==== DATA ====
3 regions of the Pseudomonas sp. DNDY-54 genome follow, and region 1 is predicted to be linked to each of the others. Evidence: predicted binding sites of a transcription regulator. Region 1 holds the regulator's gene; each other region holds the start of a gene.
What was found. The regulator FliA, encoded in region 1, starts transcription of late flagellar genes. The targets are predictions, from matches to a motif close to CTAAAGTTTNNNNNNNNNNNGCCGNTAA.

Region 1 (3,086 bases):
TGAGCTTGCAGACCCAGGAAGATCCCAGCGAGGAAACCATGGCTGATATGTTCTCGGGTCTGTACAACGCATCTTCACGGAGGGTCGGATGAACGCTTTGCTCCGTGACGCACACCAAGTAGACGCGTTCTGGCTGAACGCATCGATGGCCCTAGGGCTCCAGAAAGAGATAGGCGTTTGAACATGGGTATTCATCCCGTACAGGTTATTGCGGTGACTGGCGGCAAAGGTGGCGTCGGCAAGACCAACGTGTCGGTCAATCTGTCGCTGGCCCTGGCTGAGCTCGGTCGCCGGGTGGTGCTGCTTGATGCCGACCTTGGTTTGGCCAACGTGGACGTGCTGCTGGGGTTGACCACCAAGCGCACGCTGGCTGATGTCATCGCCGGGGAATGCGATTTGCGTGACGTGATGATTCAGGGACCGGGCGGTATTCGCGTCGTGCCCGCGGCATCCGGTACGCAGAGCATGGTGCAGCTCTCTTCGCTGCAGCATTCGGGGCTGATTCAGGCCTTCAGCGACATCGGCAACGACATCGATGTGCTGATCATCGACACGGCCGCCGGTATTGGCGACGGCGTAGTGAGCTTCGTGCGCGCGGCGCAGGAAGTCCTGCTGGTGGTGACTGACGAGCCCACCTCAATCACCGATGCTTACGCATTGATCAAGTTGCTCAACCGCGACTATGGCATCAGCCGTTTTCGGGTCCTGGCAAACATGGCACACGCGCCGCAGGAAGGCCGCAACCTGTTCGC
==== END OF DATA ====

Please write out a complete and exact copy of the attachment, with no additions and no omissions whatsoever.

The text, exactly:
3 regions of the Pseudomonas sp. DNDY-54 genome follow, and region 1 is predicted to be linked to each of the others. Evidence: predicted binding sites of a transcription regulator. Region 1 holds the regulator's gene; each other region holds the start of a gene.
What was found. The regulator FliA, encoded in region 1, starts transcription of late flagellar genes. The targets are predictions, from matches to a motif close to CTAAAGTTTNNNNNNNNNNNGCCGNTAA.

Region 1 (3,086 bases):
TGAGCTTGCAGACCCAGGAAGATCCCAGCGAGGAAACCATGGCTGATATGTTCTCGGGTCTGTACAACGCATCTTCACGGAGGGTCGGATGAACGCTTTGCTCCGTGACGCACACCAAGTAGACGCGTTCTGGCTGAACGCATCGATGGCCCTAGGGCTCCAGAAAGAGATAGGCGTTTGAACATGGGTATTCATCCCGTACAGGTTATTGCGGTGACTGGCGGCAAAGGTGGCGTCGGCAAGACCAACGTGTCGGTCAATCTGTCGCTGGCCCTGGCTGAGCTCGGTCGCCGGGTGGTGCTGCTTGATGCCGACCTTGGTTTGGCCAACGTGGACGTGCTGCTGGGGTTGACCACCAAGCGCACGCTGGCTGATGTCATCGCCGGGGAATGCGATTTGCGTGACGTGATGATTCAGGGACCGGGCGGTATTCGCGTCGTGCCCGCGGCATCCGGTACGCAGAGCATGGTGCAGCTCTCTTCGCTGCAGCATTCGGGGCTGATTCAGGCCTTCAGCGACATCGGCAACGACATCGATGTGCTGATCATCGACACGGCCGCCGGTATTGGCGACGGCGTAGTGAGCTTCGTGCGCGCGGCGCAGGAAGTCCTGCTGGTGGTGACTGACGAGCCCACCTCAATCACCGATGCTTACGCATTGATCAAGTTGCTCAACCGCGACTATGGCATCAGCCGTTTTCGGGTCCTGGCAAACATGGCACACGCGCCGCAGGAAGGCCGCAACCTGTTCGC